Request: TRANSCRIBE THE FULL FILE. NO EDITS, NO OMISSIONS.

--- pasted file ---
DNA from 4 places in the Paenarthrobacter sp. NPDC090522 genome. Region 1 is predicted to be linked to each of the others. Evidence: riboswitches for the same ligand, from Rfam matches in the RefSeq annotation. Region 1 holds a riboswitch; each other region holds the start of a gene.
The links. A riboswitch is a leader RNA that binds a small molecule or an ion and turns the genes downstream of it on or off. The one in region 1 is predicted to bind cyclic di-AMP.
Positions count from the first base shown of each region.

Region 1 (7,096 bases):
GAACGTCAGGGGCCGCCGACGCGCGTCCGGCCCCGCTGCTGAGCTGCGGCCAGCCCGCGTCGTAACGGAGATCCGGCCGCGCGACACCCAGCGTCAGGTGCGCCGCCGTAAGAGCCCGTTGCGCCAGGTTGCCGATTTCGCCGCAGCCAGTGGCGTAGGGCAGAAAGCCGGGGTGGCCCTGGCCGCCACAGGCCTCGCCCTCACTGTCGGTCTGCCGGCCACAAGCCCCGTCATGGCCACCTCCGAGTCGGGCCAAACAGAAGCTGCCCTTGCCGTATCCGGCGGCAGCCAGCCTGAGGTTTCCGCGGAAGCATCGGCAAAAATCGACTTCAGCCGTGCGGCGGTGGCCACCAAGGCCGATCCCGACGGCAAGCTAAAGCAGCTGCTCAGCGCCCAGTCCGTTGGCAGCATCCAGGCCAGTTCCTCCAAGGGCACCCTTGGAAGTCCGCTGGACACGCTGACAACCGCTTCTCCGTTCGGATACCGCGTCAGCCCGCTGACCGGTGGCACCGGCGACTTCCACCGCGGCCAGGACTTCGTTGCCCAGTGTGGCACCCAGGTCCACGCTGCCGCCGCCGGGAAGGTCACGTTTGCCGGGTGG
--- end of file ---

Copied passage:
DNA from 4 places in the Paenarthrobacter sp. NPDC090522 genome. Region 1 is predicted to be linked to each of the others. Evidence: riboswitches for the same ligand, from Rfam matches in the RefSeq annotation. Region 1 holds a riboswitch; each other region holds the start of a gene.
The links. A riboswitch is a leader RNA that binds a small molecule or an ion and turns the genes downstream of it on or off. The one in region 1 is predicted to bind cyclic di-AMP.
Positions count from the first base shown of each region.

Region 1 (7,096 bases):
GAACGTCAGGGGCCGCCGACGCGCGTCCGGCCCCGCTGCTGAGCTGCGGCCAGCCCGCGTCGTAACGGAGATCCGGCCGCGCGACACCCAGCGTCAGGTGCGCCGCCGTAAGAGCCCGTTGCGCCAGGTTGCCGATTTCGCCGCAGCCAGTGGCGTAGGGCAGAAAGCCGGGGTGGCCCTGGCCGCCACAGGCCTCGCCCTCACTGTCGGTCTGCCGGCCACAAGCCCCGTCATGGCCACCTCCGAGTCGGGCCAAACAGAAGCTGCCCTTGCCGTATCCGGCGGCAGCCAGCCTGAGGTTTCCGCGGAAGCATCGGCAAAAATCGACTTCAGCCGTGCGGCGGTGGCCACCAAGGCCGATCCCGACGGCAAGCTAAAGCAGCTGCTCAGCGCCCAGTCCGTTGGCAGCATCCAGGCCAGTTCCTCCAAGGGCACCCTTGGAAGTCCGCTGGACACGCTGACAACCGCTTCTCCGTTCGGATACCGCGTCAGCCCGCTGACCGGTGGCACCGGCGACTTCCACCGCGGCCAGGACTTCGTTGCCCAGTGTGGCACCCAGGTCCACGCTGCCGCCGCCGGGAAGGTCACGTTTGCCGGGTGG